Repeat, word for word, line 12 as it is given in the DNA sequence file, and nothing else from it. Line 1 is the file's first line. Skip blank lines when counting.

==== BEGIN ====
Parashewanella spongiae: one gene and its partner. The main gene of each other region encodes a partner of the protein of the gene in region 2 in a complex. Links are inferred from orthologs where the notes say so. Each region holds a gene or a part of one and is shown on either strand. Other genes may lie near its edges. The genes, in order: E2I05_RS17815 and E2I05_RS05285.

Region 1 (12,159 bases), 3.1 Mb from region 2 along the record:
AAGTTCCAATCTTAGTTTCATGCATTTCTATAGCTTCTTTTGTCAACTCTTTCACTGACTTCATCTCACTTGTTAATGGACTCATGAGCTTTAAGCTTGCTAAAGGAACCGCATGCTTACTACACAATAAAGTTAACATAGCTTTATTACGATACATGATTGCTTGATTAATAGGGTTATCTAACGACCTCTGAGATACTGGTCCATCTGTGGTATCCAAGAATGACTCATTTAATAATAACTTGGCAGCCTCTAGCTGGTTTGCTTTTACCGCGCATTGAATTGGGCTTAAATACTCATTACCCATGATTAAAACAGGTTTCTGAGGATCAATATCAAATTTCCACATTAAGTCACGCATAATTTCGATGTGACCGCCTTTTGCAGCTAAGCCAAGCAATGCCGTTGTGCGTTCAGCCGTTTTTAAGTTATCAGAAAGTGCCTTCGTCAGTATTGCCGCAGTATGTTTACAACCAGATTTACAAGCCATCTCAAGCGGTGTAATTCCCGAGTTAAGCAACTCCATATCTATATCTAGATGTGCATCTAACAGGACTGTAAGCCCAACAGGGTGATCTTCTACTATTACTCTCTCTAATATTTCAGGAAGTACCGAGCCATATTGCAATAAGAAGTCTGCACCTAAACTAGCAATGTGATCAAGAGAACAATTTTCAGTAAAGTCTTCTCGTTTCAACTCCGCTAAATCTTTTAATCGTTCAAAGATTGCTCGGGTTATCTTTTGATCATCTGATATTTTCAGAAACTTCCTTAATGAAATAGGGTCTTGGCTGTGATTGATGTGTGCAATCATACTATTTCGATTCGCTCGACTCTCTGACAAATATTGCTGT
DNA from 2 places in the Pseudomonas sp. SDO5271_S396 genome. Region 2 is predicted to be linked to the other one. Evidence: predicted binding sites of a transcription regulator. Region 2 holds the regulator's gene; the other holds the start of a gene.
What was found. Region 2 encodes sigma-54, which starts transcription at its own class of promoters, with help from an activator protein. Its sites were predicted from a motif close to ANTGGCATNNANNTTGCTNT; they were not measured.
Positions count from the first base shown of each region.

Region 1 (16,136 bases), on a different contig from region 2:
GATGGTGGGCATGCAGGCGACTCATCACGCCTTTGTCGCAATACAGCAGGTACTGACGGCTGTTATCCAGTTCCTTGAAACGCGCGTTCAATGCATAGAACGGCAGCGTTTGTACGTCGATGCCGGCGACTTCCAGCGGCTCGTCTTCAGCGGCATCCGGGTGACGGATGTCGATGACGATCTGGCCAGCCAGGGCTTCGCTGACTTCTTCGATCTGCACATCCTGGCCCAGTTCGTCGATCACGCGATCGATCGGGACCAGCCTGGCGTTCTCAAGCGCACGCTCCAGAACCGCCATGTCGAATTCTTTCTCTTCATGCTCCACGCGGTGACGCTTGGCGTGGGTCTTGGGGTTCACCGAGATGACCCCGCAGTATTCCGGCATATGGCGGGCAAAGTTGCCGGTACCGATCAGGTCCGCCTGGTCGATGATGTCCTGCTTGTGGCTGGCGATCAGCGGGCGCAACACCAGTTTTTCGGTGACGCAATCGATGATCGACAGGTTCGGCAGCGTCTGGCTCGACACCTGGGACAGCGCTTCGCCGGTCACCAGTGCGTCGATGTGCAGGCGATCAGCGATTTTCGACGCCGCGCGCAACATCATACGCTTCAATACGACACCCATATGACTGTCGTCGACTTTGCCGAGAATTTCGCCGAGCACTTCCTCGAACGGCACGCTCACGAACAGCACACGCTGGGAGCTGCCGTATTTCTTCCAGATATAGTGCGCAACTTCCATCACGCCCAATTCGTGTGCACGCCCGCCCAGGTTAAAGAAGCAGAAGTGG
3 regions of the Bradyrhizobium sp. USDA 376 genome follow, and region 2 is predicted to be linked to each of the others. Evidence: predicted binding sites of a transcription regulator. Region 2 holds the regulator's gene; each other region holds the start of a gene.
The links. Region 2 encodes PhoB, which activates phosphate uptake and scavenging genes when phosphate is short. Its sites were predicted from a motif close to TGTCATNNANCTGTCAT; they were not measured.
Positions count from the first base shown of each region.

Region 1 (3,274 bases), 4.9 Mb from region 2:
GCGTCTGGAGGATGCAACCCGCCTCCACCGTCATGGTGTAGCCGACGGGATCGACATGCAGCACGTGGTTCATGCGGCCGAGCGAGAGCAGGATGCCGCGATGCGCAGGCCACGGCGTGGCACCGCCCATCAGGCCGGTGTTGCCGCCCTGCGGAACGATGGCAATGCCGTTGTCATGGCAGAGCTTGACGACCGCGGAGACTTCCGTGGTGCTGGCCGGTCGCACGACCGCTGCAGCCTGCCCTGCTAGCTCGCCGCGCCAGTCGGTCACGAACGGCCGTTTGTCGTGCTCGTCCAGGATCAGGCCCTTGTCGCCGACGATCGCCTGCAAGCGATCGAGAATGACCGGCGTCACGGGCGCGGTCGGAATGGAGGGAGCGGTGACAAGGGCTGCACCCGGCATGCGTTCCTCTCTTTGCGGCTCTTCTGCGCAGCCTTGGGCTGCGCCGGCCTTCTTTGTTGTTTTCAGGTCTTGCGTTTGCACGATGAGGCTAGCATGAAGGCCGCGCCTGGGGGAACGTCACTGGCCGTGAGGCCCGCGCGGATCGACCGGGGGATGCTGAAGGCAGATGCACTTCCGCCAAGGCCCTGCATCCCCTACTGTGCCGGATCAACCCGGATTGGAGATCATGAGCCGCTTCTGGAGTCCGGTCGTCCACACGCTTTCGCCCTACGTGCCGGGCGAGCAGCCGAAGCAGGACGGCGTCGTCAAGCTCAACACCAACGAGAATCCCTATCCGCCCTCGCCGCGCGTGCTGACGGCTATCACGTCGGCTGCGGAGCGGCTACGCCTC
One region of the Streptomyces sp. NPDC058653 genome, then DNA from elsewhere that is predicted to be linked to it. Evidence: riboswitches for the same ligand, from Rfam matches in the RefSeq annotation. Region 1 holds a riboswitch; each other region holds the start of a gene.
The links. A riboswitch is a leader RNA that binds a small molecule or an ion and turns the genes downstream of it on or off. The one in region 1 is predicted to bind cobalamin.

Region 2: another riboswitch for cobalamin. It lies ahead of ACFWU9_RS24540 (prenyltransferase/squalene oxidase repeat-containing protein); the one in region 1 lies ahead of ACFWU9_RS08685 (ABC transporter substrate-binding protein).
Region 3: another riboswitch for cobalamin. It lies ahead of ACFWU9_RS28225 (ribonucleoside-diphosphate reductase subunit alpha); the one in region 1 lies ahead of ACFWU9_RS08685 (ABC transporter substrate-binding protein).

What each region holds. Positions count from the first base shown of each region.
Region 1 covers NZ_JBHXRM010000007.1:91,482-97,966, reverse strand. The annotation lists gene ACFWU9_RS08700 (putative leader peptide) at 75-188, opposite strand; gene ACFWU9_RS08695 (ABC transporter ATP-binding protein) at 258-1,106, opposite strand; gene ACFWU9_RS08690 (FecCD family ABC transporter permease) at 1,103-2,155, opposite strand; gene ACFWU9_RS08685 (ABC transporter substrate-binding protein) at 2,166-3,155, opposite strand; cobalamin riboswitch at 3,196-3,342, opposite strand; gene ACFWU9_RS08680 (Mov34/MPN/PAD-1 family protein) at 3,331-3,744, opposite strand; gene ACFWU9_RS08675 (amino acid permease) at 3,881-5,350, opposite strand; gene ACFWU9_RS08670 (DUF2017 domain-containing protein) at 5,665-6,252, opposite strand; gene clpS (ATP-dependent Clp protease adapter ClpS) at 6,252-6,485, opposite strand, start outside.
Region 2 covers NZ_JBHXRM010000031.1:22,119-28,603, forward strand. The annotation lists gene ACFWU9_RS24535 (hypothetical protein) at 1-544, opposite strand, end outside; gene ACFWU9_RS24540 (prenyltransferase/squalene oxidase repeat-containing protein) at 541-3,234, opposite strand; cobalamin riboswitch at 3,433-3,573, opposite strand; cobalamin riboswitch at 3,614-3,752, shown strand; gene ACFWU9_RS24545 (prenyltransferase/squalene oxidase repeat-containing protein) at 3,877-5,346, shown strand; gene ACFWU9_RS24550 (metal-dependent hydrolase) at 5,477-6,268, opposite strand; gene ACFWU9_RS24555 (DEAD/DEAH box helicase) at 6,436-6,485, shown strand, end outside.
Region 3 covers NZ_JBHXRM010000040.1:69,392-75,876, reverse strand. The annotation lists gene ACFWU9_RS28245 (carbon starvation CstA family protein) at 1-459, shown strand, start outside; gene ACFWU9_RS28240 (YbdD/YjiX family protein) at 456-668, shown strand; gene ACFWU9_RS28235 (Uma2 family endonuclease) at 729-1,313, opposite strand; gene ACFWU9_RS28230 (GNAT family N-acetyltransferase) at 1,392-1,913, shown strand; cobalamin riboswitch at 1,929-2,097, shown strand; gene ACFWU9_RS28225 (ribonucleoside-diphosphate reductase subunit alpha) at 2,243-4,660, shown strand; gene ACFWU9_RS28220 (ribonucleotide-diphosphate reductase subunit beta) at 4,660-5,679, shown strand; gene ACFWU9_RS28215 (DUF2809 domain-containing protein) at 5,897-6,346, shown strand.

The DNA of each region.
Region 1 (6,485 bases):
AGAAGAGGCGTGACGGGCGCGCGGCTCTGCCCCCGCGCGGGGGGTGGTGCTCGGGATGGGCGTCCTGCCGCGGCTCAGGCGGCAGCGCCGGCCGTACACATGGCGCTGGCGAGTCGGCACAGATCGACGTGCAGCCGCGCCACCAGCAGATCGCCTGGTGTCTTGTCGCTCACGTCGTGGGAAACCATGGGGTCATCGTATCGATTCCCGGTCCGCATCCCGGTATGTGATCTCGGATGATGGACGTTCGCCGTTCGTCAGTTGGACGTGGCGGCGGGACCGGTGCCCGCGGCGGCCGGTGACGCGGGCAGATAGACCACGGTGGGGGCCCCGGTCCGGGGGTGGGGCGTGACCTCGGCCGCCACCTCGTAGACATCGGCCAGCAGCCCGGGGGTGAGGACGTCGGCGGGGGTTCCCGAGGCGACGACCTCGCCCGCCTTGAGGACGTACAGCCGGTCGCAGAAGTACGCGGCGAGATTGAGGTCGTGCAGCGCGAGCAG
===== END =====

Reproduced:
Region 1 (3,274 bases), 4.9 Mb from region 2: